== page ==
Listen to the podcast here:

From Big Goals To Small Steps with Emi Kirschner

I am excited to have a show to talk about big goals and how to keep yourself on track and keep yourself from getting overwhelmed with those big goals. I have Emi Kirschner and I’m so excited to have her. We have been interviewing back and forth for the last couple of years because we have similar mindsets and ways of looking at things. I am excited to get your perspective on this. I’m going to allow you to introduce yourself. Tells us little bit about your background and why this topic is important to you?

I’m so excited to be here too mostly because you’re my friend and we totally have aligning mindsets. We think and achieved things very similarly. I’m honored to be here. Thank you. I am a speaker, a coach, author and Creator of the Tribe of Leaders Membership Community. It’s a place for entrepreneurs to come together and have support, accountability and achieve big goals. Why that’s important to me is that I know there are so many people out there who have these big dreams and big visions. As soon as they start to map out or even think about, “How do I achieve that?” they freeze. One of the things I love doing with my clients is helping them get clarity around that big vision and then back it all the way out to what they can start doing right now without feeling overwhelmed, confused or that it’s too much and how to help them move forward with ease so that their vision and their big dream can be reality.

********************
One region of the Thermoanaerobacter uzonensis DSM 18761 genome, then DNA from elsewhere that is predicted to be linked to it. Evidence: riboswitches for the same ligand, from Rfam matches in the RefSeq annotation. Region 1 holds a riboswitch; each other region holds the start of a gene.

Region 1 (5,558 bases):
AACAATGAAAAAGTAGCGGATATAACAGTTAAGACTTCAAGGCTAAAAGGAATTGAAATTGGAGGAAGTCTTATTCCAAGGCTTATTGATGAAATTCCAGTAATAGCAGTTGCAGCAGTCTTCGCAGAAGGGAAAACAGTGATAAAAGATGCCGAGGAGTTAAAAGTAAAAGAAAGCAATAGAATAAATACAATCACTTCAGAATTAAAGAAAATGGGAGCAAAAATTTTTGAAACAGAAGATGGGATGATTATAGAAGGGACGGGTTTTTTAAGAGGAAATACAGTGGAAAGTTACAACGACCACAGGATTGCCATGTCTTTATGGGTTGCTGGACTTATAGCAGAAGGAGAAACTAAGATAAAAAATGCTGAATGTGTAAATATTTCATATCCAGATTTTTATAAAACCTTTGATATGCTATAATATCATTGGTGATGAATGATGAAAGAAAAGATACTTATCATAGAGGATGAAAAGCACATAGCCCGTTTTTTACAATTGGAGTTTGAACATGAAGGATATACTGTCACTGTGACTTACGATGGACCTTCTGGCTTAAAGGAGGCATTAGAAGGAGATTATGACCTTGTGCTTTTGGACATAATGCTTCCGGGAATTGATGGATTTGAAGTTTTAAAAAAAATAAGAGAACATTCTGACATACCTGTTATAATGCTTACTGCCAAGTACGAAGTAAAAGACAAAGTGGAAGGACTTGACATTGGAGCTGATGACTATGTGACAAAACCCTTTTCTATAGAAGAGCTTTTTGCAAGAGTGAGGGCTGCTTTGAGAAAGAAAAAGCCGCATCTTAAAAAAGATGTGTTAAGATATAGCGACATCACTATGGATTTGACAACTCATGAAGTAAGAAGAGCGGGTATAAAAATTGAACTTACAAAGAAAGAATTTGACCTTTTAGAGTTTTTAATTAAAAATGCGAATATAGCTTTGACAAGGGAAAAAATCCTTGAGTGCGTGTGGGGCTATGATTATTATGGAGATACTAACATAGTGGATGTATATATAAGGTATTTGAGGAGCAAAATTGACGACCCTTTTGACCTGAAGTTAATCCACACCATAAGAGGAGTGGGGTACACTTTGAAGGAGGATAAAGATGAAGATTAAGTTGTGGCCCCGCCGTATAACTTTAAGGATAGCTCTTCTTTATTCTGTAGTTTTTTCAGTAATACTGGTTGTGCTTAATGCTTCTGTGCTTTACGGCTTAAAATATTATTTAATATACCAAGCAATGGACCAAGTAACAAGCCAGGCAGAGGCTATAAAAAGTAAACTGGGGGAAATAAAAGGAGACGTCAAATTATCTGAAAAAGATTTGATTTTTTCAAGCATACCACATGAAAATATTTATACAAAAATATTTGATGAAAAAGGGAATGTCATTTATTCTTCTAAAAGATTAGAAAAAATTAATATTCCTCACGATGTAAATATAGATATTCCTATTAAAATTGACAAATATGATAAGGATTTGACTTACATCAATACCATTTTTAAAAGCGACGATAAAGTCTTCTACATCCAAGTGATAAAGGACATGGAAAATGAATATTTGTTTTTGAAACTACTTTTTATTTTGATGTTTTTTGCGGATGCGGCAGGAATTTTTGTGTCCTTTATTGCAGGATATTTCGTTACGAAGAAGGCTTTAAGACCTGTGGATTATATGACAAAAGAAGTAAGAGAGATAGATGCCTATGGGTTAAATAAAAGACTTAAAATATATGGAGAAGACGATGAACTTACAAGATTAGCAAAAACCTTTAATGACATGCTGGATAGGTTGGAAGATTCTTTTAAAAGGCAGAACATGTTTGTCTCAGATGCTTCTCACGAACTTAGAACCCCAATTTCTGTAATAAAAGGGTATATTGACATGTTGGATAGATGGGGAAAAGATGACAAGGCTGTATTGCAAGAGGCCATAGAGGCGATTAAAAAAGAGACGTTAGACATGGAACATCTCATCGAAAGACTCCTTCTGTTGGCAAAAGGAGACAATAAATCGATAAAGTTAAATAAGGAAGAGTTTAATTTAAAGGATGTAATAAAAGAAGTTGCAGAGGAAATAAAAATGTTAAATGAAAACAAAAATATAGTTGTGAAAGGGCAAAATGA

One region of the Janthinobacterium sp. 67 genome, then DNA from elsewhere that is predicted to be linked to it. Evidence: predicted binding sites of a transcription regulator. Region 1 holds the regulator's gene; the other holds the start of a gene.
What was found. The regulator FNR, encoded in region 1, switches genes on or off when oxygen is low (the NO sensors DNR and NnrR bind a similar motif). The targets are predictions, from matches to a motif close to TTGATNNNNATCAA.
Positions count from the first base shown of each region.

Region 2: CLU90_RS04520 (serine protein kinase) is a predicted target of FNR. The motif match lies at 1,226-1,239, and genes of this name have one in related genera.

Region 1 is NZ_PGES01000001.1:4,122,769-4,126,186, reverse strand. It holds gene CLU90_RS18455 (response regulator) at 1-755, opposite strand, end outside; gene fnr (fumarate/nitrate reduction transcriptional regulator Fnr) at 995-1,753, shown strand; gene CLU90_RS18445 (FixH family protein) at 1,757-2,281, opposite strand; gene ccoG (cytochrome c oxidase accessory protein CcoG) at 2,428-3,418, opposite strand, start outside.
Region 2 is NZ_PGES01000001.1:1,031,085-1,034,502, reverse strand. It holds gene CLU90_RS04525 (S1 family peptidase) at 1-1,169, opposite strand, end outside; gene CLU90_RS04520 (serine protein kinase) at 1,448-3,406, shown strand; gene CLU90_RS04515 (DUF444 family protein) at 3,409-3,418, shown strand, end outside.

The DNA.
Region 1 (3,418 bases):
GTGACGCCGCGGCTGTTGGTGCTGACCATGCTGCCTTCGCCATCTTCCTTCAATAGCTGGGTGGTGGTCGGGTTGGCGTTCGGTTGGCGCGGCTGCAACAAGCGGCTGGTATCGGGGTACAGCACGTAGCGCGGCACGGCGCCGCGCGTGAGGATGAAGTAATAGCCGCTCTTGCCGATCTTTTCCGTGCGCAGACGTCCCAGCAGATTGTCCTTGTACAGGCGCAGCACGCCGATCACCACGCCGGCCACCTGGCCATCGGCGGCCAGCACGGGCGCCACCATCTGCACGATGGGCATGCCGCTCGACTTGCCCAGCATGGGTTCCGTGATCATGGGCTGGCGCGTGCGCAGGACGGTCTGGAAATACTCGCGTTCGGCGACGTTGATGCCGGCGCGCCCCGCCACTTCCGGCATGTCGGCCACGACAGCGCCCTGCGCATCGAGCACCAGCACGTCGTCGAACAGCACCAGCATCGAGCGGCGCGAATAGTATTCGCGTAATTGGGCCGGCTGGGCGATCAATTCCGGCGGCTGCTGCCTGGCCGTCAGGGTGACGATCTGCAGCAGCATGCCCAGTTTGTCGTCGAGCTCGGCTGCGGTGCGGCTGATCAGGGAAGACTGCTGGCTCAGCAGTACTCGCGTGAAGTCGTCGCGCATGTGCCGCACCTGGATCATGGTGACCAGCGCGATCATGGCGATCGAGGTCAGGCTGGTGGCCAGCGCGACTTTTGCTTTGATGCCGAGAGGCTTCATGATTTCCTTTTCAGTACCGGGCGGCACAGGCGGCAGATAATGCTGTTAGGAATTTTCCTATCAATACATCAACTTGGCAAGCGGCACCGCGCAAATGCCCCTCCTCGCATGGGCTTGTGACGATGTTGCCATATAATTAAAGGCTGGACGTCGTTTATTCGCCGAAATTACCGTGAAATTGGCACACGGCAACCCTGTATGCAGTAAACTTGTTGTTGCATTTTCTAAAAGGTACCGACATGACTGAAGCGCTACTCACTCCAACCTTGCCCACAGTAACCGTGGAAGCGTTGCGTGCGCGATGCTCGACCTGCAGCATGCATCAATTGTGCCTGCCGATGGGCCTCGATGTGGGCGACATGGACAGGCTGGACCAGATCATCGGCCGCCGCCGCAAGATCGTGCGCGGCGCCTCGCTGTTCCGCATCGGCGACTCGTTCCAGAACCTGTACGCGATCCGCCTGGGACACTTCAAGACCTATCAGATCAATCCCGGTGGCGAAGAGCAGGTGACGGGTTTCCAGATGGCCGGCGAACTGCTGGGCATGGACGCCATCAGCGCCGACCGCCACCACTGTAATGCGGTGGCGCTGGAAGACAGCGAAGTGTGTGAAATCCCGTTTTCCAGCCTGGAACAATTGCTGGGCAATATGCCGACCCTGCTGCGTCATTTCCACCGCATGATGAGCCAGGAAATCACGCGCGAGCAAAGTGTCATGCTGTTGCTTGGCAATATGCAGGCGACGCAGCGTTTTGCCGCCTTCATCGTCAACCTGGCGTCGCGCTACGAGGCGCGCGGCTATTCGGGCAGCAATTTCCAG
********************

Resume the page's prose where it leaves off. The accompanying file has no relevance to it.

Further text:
It comes from you being a big thinker that you can help others to not think big but to act in accordance. Let’s start there. Let’s say somebody is afraid to think big. That they’ve always set the bar where it’s relatively easy. They don’t have to stretch themselves. How do you help somebody to think bigger?